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If $P$ is an $n\times{n}$ orthogonal matrix prove that the columns of $P$ form an orthonormal set in $R^n$. So I know that a matrix is orthogonal if $AA^T$=$I$ but I'm not sure how that would help me here. Any help is appreciated.

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  • $\begingroup$ Do you know what "orthonormal set" means? $\endgroup$
    – user9464
    Jan 10 '17 at 13:02
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Let's calculate $AA^T$. Notice that $(AA^T)_{ij}= \sum_{k=1}^n A_{ik}A^T_{kj}=\sum_{k=1}^n A_{ik}A_{jk}=\left\langle A_i,A_j\right\rangle$ where $A_i$ denotes the $i$-th row of $A$. Hence $\left\langle A_i,A_j\right\rangle=\delta_{ij}$ since $AA^T=I$. Now transpose and the same holds for the columns.

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If $A A^{\top} = I$, then $A^{\top} = A^{-1}$, so that $A^{\top} A = I$.

Now note that the $(i, j)$-entry of $A^{\top} A$ is the scalar products of the $i$-th row of $A^{\top}$ (that is, the $i$-th column of $A$) by the $j$-th column of $A$.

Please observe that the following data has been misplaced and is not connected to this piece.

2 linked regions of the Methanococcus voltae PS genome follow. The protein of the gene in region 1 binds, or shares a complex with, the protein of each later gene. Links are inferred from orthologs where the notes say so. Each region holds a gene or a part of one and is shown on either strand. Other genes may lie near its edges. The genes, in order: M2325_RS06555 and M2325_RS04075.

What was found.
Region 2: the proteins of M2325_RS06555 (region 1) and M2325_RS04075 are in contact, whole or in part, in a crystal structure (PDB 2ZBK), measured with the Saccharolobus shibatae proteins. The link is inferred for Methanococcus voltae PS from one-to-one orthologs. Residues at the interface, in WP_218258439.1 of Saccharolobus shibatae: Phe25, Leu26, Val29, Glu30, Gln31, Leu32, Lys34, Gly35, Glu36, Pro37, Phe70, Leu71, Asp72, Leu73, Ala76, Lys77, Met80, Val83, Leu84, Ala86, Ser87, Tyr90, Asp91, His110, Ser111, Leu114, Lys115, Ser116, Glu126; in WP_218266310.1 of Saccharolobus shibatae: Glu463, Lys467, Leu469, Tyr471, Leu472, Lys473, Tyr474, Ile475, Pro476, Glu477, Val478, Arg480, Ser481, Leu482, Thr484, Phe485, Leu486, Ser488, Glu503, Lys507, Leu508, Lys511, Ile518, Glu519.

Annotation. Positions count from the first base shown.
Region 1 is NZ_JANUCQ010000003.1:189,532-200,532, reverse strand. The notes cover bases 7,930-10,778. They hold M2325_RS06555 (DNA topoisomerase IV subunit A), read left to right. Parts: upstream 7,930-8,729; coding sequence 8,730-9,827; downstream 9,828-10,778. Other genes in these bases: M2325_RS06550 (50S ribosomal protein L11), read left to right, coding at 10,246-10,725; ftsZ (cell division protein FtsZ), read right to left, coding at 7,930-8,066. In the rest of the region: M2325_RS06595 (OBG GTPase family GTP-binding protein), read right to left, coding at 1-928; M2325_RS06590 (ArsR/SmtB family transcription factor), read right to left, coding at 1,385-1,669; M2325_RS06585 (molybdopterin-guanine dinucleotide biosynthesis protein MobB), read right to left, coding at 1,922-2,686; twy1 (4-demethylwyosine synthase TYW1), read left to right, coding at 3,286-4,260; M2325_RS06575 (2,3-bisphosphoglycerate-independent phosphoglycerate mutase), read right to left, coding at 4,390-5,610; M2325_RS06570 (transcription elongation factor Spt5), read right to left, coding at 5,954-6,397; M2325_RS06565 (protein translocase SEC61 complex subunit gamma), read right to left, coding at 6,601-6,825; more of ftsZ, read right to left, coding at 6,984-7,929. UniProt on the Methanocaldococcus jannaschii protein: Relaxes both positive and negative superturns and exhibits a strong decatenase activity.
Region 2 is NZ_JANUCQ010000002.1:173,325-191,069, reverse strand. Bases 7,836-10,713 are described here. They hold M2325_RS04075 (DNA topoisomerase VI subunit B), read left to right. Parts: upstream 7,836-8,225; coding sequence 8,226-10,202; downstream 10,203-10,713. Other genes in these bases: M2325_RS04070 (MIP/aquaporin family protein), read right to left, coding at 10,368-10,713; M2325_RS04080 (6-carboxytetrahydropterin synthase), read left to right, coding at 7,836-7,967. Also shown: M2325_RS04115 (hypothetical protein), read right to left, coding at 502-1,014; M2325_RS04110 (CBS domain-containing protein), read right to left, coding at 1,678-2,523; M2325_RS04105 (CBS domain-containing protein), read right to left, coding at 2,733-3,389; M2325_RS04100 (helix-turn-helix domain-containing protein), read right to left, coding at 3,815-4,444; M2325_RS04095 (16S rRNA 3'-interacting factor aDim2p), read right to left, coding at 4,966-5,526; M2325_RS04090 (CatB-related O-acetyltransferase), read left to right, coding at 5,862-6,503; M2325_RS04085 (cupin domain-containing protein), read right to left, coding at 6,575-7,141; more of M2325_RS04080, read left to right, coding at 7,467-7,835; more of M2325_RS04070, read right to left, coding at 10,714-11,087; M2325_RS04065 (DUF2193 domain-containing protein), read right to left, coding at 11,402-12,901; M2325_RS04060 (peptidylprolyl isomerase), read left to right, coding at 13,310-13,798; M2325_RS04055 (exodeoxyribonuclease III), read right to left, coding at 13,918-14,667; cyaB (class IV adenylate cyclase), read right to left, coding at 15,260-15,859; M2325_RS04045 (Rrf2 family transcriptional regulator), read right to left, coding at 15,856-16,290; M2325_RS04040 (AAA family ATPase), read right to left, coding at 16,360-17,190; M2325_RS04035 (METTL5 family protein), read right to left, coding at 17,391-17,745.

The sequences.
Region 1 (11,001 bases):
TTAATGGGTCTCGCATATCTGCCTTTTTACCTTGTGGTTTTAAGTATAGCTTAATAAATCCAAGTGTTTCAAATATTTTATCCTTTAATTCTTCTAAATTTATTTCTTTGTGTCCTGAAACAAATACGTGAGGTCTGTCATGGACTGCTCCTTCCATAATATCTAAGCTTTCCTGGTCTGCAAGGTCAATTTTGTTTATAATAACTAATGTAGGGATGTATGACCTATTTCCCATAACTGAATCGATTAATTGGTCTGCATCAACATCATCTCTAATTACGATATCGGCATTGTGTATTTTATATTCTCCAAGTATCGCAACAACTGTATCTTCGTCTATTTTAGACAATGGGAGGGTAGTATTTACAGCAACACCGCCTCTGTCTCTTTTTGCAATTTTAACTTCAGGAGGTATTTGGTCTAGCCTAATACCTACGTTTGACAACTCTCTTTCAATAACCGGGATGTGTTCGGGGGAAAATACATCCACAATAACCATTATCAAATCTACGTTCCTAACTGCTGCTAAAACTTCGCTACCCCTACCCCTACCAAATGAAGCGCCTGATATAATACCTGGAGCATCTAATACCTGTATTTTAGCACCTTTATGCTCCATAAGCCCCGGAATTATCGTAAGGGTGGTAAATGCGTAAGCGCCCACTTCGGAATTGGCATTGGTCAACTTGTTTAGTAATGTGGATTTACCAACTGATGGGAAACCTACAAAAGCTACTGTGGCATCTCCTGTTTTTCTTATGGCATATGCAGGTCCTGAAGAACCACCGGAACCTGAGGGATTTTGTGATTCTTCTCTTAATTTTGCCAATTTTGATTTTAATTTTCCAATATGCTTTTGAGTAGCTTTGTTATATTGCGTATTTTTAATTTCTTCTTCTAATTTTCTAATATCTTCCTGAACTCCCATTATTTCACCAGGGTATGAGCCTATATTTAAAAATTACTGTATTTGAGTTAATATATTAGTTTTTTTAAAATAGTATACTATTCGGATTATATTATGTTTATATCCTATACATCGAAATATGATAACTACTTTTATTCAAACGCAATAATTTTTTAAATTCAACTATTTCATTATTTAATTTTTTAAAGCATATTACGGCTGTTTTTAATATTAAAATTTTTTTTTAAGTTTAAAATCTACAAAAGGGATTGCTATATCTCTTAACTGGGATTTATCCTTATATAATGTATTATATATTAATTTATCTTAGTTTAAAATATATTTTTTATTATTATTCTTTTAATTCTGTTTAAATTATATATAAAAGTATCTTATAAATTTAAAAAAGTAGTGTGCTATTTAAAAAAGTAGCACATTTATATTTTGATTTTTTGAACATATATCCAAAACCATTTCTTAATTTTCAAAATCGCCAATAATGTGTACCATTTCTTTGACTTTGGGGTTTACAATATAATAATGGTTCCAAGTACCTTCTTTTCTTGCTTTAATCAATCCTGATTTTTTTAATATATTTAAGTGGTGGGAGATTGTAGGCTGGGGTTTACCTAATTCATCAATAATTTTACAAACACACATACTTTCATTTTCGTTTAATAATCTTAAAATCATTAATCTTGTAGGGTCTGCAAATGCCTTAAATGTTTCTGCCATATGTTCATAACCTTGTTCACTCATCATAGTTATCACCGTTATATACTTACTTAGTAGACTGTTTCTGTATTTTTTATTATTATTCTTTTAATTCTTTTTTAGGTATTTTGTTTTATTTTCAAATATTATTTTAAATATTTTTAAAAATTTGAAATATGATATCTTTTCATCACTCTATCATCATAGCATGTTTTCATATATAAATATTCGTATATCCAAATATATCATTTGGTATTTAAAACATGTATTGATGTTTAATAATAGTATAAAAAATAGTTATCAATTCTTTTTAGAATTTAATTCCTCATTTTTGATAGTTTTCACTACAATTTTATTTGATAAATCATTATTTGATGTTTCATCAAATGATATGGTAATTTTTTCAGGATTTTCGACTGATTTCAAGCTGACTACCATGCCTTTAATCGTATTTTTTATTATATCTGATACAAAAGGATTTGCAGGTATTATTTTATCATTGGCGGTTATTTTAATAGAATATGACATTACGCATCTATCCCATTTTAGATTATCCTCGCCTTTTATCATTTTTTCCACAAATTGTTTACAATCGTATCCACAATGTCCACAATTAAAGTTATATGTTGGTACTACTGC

Note the general fact that a single matrix equality compactly and conveniently encodes several scalar identities.

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If $C_1,\ldots,C_n$ are the columns of $A$: $$A^tA=\begin{bmatrix}C_1^t\\{C_2^t}\\ \vdots\\{C_n^t}\end{bmatrix}\begin{bmatrix}C_1,C_2,\ldots,C_n\end{bmatrix}=\begin{bmatrix} C_1^tC_1 & C_1^tC_2 & \ldots & C_1^tC_n\\ C_2^tC_1 &C_2^tC_2 & \ldots & C_2^tC_n \\ \vdots&&&\vdots \\ C_n^tC_1 & C_n^tC_2 &\ldots & C_n^tC_n\end{bmatrix}$$ $$=\begin{bmatrix} \langle C_1,C_1\rangle & \langle C_1,C_2\rangle & \ldots & \langle C_1,C_n\rangle\\ \langle C_2,C_1\rangle & \langle C_2,C_2\rangle & \ldots & \langle C_2,C_n\rangle \\ \vdots&&&\vdots \\ \langle C_n,C_1\rangle & \langle C_n,C_2\rangle &\ldots & \langle C_n,C_n\rangle\end{bmatrix}.$$ As a consequence, $$A\text{ is orthogonal }\Leftrightarrow A^tA=I\Leftrightarrow \left \{ \begin{matrix} \langle C_i,C_j\rangle=0& i\neq j\\\langle C_i,C_i\rangle=1 & \forall i=1,\ldots,n,\end{matrix}\right.$$

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